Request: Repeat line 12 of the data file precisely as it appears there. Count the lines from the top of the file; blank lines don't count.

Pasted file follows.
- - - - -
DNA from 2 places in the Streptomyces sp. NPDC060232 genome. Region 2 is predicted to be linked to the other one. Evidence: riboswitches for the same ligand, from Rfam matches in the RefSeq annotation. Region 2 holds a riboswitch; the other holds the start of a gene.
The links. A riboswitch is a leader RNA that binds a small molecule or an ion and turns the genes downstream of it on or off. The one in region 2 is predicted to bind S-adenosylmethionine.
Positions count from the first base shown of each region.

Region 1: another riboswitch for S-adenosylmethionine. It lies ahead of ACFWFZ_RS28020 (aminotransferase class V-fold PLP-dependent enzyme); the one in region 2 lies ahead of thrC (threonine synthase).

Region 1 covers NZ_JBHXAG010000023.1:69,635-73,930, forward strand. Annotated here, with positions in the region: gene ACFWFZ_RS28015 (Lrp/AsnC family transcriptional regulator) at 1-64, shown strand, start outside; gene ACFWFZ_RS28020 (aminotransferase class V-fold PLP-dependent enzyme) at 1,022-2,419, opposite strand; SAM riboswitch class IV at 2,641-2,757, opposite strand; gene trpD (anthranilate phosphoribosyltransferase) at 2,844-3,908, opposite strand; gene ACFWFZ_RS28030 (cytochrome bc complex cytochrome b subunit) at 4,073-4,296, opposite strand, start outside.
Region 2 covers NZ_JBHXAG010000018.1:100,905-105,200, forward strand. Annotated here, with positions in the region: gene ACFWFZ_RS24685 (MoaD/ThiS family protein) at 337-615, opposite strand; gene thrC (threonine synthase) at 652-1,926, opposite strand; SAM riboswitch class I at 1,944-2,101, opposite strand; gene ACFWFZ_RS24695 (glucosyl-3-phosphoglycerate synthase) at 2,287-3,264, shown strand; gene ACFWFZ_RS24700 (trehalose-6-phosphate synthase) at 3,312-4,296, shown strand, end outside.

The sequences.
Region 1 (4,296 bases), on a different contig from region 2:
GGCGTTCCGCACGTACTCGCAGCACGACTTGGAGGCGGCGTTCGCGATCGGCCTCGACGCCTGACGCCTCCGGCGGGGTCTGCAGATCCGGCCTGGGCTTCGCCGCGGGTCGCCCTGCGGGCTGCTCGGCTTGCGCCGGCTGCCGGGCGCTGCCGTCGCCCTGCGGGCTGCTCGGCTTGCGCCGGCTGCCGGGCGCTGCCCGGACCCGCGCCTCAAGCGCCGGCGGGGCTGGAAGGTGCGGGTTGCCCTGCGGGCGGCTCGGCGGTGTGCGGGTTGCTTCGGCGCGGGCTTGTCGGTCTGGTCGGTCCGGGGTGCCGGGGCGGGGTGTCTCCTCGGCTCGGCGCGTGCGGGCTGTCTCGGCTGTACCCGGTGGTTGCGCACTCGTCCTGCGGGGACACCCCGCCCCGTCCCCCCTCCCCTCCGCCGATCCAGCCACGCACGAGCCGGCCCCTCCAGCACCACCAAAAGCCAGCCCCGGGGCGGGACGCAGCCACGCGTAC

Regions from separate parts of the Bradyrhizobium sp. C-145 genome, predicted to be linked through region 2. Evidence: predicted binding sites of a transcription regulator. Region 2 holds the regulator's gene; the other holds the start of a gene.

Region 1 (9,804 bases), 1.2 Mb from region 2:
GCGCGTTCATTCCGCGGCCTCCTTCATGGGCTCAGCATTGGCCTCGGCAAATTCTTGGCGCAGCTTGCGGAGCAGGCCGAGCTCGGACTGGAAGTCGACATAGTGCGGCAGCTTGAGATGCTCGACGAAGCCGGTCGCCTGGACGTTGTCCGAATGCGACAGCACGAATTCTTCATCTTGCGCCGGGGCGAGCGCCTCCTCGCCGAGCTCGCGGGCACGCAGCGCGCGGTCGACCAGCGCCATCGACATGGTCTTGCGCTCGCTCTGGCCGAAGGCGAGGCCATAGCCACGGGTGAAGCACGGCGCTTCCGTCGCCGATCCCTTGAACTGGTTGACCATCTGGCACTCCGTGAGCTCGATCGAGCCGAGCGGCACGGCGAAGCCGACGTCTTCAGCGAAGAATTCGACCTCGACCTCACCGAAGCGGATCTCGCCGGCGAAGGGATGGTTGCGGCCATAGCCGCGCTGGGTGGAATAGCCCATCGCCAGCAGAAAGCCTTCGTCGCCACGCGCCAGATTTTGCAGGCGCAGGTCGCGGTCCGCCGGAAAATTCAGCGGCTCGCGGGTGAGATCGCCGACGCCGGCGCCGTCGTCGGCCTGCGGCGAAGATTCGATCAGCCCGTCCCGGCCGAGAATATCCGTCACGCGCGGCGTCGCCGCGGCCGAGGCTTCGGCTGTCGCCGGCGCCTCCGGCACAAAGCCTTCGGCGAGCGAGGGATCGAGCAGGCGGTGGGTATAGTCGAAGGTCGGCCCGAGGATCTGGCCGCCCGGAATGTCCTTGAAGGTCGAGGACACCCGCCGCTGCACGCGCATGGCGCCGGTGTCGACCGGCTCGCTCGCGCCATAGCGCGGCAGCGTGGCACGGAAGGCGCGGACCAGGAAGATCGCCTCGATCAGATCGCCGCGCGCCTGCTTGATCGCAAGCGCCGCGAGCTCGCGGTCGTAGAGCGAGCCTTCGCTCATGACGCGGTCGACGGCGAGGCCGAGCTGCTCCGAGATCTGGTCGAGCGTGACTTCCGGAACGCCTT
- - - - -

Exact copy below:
GCGCGTTCATTCCGCGGCCTCCTTCATGGGCTCAGCATTGGCCTCGGCAAATTCTTGGCGCAGCTTGCGGAGCAGGCCGAGCTCGGACTGGAAGTCGACATAGTGCGGCAGCTTGAGATGCTCGACGAAGCCGGTCGCCTGGACGTTGTCCGAATGCGACAGCACGAATTCTTCATCTTGCGCCGGGGCGAGCGCCTCCTCGCCGAGCTCGCGGGCACGCAGCGCGCGGTCGACCAGCGCCATCGACATGGTCTTGCGCTCGCTCTGGCCGAAGGCGAGGCCATAGCCACGGGTGAAGCACGGCGCTTCCGTCGCCGATCCCTTGAACTGGTTGACCATCTGGCACTCCGTGAGCTCGATCGAGCCGAGCGGCACGGCGAAGCCGACGTCTTCAGCGAAGAATTCGACCTCGACCTCACCGAAGCGGATCTCGCCGGCGAAGGGATGGTTGCGGCCATAGCCGCGCTGGGTGGAATAGCCCATCGCCAGCAGAAAGCCTTCGTCGCCACGCGCCAGATTTTGCAGGCGCAGGTCGCGGTCCGCCGGAAAATTCAGCGGCTCGCGGGTGAGATCGCCGACGCCGGCGCCGTCGTCGGCCTGCGGCGAAGATTCGATCAGCCCGTCCCGGCCGAGAATATCCGTCACGCGCGGCGTCGCCGCGGCCGAGGCTTCGGCTGTCGCCGGCGCCTCCGGCACAAAGCCTTCGGCGAGCGAGGGATCGAGCAGGCGGTGGGTATAGTCGAAGGTCGGCCCGAGGATCTGGCCGCCCGGAATGTCCTTGAAGGTCGAGGACACCCGCCGCTGCACGCGCATGGCGCCGGTGTCGACCGGCTCGCTCGCGCCATAGCGCGGCAGCGTGGCACGGAAGGCGCGGACCAGGAAGATCGCCTCGATCAGATCGCCGCGCGCCTGCTTGATCGCAAGCGCCGCGAGCTCGCGGTCGTAGAGCGAGCCTTCGCTCATGACGCGGTCGACGGCGAGGCCGAGCTGCTCCGAGATCTGGTCGAGCGTGACTTCCGGAACGCCTT